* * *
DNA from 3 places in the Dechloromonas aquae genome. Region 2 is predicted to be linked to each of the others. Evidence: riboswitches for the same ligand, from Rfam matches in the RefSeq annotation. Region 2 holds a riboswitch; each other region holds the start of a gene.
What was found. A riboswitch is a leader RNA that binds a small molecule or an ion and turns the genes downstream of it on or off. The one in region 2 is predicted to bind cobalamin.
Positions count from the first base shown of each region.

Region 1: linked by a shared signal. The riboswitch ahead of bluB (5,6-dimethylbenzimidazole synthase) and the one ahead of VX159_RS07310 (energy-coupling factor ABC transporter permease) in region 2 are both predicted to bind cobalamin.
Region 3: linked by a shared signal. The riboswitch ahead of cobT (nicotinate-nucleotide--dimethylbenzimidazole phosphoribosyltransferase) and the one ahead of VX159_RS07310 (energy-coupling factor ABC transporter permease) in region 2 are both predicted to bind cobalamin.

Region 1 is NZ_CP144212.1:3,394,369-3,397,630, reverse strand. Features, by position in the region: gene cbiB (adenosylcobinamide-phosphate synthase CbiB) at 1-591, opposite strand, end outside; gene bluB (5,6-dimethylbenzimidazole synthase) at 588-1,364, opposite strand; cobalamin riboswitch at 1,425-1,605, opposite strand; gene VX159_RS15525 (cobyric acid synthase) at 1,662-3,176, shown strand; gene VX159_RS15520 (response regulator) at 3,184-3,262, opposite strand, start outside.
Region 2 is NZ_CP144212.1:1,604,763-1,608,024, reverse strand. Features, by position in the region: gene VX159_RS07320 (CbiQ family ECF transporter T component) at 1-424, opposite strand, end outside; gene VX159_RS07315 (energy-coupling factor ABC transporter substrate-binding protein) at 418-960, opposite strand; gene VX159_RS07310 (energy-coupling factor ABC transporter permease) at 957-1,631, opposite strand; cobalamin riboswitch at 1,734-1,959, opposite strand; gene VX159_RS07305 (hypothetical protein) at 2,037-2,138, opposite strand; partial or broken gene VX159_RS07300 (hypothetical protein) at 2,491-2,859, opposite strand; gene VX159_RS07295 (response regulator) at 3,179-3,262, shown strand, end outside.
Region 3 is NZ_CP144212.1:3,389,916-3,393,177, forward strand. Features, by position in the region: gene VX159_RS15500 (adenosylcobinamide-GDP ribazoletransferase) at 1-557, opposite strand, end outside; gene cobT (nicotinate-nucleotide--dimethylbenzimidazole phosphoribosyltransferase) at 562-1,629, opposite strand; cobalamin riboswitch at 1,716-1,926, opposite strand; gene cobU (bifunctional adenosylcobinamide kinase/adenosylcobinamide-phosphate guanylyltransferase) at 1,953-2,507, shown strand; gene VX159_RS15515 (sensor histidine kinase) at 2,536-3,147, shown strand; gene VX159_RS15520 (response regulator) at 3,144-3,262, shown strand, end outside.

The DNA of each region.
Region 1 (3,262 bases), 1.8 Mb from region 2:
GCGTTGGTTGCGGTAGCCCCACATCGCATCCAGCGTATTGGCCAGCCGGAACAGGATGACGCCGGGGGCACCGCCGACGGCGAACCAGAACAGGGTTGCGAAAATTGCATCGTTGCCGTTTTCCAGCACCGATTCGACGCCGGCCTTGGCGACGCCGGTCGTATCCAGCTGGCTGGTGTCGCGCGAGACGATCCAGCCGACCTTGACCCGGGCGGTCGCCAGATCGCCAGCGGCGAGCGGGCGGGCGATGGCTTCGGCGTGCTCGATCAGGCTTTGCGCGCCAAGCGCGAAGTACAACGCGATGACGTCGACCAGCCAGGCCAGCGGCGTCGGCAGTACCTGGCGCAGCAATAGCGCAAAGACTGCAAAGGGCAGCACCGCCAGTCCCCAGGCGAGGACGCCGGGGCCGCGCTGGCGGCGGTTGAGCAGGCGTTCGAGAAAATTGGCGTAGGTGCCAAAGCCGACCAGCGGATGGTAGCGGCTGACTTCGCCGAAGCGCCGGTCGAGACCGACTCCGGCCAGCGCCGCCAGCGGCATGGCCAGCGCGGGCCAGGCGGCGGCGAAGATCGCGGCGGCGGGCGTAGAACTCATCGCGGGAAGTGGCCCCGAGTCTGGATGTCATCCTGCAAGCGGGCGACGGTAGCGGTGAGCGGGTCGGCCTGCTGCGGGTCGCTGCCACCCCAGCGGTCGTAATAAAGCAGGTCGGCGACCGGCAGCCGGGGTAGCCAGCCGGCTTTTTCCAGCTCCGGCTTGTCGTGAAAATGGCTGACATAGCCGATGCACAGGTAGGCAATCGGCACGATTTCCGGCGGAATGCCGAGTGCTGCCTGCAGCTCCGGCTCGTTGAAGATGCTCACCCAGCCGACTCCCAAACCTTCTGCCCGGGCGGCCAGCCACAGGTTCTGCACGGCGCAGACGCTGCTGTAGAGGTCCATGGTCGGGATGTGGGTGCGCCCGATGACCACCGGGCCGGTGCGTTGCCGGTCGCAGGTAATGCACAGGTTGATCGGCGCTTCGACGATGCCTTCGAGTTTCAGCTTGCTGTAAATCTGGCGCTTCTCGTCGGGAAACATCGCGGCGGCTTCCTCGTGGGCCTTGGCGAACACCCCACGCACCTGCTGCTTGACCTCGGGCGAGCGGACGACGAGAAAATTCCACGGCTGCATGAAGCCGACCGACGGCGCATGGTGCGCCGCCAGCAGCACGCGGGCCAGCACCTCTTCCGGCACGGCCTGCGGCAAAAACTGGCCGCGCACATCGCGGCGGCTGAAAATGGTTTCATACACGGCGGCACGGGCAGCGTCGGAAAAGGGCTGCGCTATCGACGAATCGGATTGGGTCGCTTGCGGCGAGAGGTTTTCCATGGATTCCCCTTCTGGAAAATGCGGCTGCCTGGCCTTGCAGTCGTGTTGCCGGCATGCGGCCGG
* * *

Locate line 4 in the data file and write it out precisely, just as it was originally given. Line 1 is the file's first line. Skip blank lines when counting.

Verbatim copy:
Region 1: linked by a shared signal. The riboswitch ahead of bluB (5,6-dimethylbenzimidazole synthase) and the one ahead of VX159_RS07310 (energy-coupling factor ABC transporter permease) in region 2 are both predicted to bind cobalamin.